As a child my step-father read a number of classics to me, including David Copperfield. I also watched the old movie on several occasions. I was not only a totally G-rated kid (Mr Rogers’ biggest fan) I was particularly fond of the old B&W movies. They were safe, beautifully made, the stories always ended on a high note, and well, I guess it was clear early on that I was a throw-back to the audiences my family made films for.
As a young teen I did get dragged to Jaws and An American Werewolf in London – and I have spent a lifetime trying to get over them. Not only were the old B&W films visually a stark contrast to those technicolor nightmares, but for me they were perfect worlds.
So its no wonder that photos like this one of my grandmother Mitzi with some the cast of David Copperfield, make me wish I could do the improbable and not only travel back in time, but do so while not messing up the generational continuum. After all, I need my grandmother to marry my grandfather a few years after this picture or I can’t be here writing this post!
All other personal connections aside, who wouldn’t love this photo with Frank Lawton staring adoringly at my beautiful grandmother; Roland Young wryly observing it all; while beautiful Madge Evans, the uber professional, sits calmly doing what she should be doing – posing for the camera. This photo, along with my grandmother’s reportage, would have featured in an issue of Variety or Photoplay. Though with the hilarious expressions, I wonder if it ever was published before now – 78 years later.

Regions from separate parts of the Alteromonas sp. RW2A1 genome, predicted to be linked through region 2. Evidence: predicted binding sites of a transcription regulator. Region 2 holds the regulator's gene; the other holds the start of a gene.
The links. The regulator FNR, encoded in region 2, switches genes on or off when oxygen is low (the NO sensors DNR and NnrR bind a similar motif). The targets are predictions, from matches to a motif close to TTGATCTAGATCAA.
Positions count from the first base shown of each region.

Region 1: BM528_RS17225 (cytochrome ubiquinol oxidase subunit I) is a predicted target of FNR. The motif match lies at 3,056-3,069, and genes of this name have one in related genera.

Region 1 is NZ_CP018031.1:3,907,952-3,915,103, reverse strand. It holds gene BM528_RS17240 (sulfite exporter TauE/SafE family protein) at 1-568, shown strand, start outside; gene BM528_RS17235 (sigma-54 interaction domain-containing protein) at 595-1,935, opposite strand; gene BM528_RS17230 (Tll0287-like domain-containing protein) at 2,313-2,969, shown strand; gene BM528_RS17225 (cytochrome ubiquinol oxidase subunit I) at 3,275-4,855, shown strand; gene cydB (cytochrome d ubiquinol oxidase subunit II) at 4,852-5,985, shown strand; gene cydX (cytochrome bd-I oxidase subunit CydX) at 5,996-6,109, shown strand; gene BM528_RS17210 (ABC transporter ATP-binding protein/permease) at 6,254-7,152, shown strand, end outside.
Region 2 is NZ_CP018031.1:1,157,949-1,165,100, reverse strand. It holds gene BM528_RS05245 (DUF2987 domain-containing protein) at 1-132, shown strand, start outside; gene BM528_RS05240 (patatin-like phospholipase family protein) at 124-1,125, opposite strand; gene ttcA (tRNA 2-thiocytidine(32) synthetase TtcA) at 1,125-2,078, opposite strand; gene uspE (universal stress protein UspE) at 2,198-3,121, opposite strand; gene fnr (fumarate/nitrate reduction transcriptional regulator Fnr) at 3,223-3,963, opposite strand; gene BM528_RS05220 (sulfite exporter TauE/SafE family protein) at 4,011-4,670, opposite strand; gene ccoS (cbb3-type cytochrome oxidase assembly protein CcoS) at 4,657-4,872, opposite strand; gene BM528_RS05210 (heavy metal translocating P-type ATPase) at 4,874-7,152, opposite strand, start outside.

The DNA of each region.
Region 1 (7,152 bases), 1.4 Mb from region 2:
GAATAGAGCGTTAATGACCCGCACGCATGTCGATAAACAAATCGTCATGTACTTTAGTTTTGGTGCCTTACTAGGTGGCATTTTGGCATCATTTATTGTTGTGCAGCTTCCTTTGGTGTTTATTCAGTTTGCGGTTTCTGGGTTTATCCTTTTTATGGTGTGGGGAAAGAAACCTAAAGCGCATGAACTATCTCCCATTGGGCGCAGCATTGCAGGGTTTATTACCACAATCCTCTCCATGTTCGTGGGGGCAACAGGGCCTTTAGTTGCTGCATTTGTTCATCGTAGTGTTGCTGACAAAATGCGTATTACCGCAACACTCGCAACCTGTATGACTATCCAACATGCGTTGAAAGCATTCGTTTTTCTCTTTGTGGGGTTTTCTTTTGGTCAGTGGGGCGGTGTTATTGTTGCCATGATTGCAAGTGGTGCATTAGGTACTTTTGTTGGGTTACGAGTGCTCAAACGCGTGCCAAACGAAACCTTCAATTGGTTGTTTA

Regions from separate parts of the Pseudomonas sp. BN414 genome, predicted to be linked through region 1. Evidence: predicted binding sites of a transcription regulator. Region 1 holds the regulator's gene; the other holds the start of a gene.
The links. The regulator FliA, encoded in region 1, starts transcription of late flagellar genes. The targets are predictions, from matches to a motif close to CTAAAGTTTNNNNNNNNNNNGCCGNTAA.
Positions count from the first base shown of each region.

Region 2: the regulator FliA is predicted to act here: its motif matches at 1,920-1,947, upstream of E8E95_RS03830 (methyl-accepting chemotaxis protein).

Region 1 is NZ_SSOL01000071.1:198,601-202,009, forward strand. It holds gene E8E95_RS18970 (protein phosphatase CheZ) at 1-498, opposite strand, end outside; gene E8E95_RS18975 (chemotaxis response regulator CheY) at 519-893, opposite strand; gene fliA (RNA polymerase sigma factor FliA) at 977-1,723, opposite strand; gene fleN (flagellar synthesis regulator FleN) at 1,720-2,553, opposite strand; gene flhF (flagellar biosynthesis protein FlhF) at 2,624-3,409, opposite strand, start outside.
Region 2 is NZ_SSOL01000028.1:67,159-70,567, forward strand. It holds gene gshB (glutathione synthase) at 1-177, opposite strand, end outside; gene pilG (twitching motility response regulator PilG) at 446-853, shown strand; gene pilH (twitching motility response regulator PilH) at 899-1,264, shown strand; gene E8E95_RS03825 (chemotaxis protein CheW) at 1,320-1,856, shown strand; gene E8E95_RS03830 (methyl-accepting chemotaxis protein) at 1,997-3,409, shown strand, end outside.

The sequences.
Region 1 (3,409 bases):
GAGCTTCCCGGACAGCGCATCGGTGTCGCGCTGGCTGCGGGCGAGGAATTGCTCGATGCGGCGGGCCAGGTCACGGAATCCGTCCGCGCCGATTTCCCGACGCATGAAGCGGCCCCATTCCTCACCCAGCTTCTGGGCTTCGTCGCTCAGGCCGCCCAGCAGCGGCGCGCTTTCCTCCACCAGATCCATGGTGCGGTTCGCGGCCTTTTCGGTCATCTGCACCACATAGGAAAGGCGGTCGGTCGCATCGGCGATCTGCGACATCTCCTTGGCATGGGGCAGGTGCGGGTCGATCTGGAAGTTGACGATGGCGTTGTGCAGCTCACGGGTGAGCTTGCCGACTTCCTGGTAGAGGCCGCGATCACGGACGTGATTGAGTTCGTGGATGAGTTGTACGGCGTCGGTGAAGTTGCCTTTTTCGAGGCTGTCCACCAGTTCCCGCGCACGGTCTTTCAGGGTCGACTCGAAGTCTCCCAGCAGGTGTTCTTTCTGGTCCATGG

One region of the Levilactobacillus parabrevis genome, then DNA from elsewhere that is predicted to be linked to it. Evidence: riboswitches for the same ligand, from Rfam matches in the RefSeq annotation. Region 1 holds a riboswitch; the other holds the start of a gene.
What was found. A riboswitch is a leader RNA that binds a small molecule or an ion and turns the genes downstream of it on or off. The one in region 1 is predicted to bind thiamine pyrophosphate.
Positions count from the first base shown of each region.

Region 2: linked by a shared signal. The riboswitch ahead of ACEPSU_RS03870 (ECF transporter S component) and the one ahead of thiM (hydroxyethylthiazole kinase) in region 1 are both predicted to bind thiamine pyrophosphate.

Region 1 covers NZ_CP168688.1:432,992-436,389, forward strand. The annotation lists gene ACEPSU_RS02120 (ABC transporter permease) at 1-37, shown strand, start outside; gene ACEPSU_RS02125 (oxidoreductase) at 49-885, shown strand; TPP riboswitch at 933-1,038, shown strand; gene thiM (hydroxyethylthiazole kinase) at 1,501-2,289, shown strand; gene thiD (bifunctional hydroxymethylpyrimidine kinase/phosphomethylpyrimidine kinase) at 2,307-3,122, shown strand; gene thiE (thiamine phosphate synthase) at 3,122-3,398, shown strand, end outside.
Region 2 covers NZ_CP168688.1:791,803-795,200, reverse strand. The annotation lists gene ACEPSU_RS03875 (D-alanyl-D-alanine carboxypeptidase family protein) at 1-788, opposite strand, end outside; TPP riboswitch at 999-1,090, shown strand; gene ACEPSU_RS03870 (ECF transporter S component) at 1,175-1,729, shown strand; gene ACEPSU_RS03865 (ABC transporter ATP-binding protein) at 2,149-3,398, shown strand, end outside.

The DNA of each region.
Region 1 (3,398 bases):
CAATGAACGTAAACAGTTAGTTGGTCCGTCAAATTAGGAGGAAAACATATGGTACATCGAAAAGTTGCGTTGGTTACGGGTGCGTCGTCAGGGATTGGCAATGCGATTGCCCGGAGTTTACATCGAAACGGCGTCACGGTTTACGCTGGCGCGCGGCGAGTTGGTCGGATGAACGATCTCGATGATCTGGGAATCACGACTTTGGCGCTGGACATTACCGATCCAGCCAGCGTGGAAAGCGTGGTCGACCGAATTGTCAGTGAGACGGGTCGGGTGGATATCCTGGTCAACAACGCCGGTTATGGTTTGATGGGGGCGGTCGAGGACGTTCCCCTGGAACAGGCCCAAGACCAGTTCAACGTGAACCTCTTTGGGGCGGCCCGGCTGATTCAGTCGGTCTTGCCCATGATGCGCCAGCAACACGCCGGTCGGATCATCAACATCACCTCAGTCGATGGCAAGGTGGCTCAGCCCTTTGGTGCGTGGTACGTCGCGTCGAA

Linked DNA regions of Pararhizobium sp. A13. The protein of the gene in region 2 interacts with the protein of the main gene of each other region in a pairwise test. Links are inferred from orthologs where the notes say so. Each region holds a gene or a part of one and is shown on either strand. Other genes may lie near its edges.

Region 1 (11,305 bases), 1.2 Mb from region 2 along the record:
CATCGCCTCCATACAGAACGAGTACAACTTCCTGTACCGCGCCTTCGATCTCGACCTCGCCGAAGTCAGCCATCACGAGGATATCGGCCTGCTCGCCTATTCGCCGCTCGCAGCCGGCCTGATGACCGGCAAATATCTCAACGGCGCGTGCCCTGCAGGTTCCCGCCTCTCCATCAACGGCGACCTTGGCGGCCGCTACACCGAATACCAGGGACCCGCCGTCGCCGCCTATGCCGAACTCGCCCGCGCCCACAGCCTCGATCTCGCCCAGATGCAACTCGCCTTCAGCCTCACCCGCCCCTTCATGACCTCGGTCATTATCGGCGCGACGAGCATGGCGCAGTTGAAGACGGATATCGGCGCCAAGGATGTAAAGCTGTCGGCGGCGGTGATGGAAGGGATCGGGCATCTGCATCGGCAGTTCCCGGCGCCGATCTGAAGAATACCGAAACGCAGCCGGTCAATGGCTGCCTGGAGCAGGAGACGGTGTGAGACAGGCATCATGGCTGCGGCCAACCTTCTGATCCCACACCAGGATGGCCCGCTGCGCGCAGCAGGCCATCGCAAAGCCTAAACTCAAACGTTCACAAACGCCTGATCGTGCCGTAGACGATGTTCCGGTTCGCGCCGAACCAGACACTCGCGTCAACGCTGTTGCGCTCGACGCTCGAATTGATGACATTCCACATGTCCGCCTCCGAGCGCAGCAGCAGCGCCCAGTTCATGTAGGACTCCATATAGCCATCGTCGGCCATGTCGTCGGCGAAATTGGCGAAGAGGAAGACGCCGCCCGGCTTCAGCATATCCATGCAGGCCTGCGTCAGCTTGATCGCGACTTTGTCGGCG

As I share each one of Mitzi’s photos I’ve gotten closer to why they matter to me so much – they are one dimensional bridges to their moving counterparts. Is it any surprise at all that Eadweard Muybridge is a hero of mine?
David Copperfield, released in 1935 was directed by George Cukor, produced by David O Selznick and the screenplay written by Howard Estabrook, with Hugh Walpole and Lenore Coffee. It starred WC Fields, Lionel Barrymore and Freddie Bartholomew and was nominated for three Academy Awards, including the Academy Award for Best Picture (losing out to Mutiny on the Bounty), Best Film Editing, and Best Assistant Director.
The classic movie:
The original Charles Dicken’s novel:
Copyright Alicia Mayer 2012.